Sat, Apr 27, 2019 - Page 9 News List

Facebook’s world of languages has it fighting to monitor content

By Maggie Fick and Paresh Dave  /  Reuters, NAIROBI and SAN FRANCISCO

Facebook’s struggles with hate speech and other types of problematic content are being hampered by the company’s inability to keep up with a flood of new languages as mobile phones bring social media to every corner of the globe.

The company offers its 2.3 billion users features such as menus and prompts in 111 different languages, deemed to be officially supported.

Reuters has found another 31 widely spoken languages on Facebook that do not have official support.

Rules known as “community standards,” which bar users from posting offensive material, including hate speech and celebrations of violence, were translated in only 41 languages out of the 111 supported as of early last month, Reuters found.

Facebook’s 15,000-strong content moderation workforce speaks about 50 tongues, although the company has said it hires professional translators when needed. Automated tools for identifying hate speech work in about 30.

The language deficit complicates Facebook’s battle to rein in harmful content and the damage it can cause, including to the company itself.

Countries including Australia, Singapore and the UK are threatening harsh new regulations, punishable by steep fines or jail time for executives, if it fails to promptly remove objectionable posts.

The community standards are updated monthly and run to about 9,400 words in English.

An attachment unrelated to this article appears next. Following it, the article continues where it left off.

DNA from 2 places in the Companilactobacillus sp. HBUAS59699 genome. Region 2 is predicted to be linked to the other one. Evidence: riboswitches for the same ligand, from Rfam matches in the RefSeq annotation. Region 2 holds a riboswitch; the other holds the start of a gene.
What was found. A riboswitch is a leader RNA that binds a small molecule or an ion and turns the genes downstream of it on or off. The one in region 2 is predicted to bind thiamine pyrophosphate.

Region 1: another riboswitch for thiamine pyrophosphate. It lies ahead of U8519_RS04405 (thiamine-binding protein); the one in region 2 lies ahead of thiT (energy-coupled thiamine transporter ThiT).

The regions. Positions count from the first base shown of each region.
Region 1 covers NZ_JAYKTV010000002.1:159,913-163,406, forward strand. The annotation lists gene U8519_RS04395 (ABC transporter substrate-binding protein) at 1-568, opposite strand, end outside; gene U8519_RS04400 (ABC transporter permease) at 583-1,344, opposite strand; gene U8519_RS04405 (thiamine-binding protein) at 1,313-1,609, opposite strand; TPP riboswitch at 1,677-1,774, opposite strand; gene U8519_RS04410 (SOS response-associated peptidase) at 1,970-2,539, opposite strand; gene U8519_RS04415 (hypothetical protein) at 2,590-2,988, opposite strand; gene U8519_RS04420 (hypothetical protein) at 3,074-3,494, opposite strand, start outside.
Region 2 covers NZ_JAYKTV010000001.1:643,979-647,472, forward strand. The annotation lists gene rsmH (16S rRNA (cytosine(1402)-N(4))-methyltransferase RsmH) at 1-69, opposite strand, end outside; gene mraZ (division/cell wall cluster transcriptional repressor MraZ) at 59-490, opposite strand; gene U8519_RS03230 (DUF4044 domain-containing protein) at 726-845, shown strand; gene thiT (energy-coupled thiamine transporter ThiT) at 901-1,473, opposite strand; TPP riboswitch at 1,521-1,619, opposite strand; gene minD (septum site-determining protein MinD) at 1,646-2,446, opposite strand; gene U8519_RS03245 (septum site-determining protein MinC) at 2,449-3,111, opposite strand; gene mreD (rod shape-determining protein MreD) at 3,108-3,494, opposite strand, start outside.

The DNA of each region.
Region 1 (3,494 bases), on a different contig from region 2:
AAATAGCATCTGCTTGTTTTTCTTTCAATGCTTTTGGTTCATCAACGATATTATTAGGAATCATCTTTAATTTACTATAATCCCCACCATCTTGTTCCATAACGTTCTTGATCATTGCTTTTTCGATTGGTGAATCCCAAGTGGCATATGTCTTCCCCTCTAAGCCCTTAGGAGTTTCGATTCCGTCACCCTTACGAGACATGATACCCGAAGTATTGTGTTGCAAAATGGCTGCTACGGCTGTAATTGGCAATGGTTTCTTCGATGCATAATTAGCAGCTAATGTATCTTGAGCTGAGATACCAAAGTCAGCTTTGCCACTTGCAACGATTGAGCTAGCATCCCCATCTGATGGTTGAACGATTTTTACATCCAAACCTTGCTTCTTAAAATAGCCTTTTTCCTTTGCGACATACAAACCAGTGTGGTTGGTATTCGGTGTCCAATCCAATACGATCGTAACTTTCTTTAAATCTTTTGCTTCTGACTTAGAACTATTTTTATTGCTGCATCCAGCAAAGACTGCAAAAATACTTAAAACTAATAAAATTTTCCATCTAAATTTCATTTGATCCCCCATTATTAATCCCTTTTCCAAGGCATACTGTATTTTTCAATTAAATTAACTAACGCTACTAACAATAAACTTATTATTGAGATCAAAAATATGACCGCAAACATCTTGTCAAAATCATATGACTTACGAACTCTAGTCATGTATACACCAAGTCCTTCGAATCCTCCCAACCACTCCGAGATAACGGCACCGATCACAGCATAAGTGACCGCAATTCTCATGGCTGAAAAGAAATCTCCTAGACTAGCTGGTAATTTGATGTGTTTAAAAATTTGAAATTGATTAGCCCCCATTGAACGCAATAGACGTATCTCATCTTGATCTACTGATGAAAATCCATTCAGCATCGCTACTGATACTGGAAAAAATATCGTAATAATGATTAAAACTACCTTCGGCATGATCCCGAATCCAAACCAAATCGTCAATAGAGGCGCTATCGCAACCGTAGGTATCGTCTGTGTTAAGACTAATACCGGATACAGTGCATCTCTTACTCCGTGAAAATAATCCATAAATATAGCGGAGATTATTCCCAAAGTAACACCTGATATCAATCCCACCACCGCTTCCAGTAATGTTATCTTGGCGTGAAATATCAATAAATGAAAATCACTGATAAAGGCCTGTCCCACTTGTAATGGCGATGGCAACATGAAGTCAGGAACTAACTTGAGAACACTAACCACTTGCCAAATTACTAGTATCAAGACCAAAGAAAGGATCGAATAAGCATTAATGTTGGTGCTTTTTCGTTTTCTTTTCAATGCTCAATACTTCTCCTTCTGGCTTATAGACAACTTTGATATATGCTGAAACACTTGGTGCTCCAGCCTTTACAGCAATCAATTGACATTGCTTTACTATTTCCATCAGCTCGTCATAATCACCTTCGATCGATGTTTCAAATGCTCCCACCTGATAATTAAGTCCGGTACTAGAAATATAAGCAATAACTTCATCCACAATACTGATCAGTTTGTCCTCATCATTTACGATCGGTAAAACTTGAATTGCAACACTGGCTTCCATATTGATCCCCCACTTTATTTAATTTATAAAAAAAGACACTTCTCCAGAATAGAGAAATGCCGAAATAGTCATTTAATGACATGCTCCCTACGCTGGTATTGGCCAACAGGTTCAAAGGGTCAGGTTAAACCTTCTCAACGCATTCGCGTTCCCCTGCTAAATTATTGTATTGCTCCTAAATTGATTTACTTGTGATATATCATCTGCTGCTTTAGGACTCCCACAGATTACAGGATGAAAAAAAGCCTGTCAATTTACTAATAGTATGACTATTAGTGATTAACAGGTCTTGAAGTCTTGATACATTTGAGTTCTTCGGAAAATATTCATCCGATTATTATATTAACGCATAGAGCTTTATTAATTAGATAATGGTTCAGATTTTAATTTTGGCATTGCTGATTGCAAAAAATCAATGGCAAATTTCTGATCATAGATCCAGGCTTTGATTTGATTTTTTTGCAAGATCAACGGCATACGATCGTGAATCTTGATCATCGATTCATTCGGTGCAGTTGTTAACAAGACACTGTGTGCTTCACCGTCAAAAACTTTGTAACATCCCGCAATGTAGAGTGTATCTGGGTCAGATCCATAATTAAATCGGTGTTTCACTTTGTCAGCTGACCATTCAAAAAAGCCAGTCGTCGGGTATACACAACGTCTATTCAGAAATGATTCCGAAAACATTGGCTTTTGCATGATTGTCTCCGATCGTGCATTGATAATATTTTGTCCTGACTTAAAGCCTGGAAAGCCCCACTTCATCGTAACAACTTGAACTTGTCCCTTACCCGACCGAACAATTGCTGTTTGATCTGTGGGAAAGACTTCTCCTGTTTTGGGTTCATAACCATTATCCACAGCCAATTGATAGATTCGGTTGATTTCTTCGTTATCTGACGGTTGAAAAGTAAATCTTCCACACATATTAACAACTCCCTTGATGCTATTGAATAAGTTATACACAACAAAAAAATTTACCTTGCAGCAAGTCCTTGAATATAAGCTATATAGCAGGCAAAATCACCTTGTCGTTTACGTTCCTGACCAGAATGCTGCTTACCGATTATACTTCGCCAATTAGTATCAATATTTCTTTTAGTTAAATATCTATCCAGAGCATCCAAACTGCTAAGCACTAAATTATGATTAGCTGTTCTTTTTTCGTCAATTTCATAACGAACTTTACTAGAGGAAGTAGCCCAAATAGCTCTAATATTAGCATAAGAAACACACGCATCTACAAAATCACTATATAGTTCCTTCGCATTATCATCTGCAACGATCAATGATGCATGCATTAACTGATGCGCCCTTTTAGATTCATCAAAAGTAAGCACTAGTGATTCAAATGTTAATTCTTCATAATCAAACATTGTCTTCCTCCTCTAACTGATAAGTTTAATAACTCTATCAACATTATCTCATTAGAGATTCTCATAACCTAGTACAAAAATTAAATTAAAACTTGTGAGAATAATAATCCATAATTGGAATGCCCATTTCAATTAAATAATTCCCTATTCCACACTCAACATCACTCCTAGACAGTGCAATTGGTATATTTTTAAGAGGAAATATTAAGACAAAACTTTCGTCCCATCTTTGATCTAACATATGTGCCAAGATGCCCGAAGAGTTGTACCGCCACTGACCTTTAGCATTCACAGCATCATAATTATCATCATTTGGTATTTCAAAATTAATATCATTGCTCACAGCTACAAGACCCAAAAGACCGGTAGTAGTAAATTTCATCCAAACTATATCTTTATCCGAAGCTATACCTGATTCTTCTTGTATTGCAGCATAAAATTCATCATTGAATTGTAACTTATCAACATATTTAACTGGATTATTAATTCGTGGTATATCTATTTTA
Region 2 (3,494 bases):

Monika Bickert, the Facebook vice president in charge of the standards, has previously told Reuters that they were “a heavy lift to translate into all those different languages.”

A Facebook spokeswoman this week said that the rules are translated case by case depending on whether a language has a critical mass of usage and whether Facebook is a primary information source for speakers.

There was no specific number for critical mass, the spokeswoman said.

She said that among priorities for translations are Khmer, the official language in Cambodia, and Sinhala, the dominant language in Sri Lanka, where the government blocked Facebook this week to stem rumors about devastating Easter Sunday bombings.

A Reuters report last year found that hate speech on Facebook that helped foster ethnic cleansing in Myanmar went unchecked in part because the company was slow to add moderation tools and staff for the local language.

Facebook has said it now offers the rules in Burmese and has more than 100 speakers of the language among its workforce.

Facebook’s efforts to protect people from harmful content had “a level of language investment that surpasses most any technology company,” the spokeswoman said.

However, human rights officials have said that Facebook is in jeopardy of a repeat of the Myanmar problems in other strife-torn nations, where its language capabilities have not kept up with the impact of social media.

“These are supposed to be the rules of the road, and both customers and regulators should insist social media platforms make the rules known and effectively police them,” Human Rights Watch deputy Asia director Phil Robertson said. “Failure to do so opens the door to serious abuses.”

ABUSE IN FIJIAN

Mohammed Saneem, the supervisor of elections in Fiji, said that he felt the impact of the language gap during elections in the South Pacific nation in November last year.

Racist comments proliferated on Facebook in Fijian, which the social network does not support.

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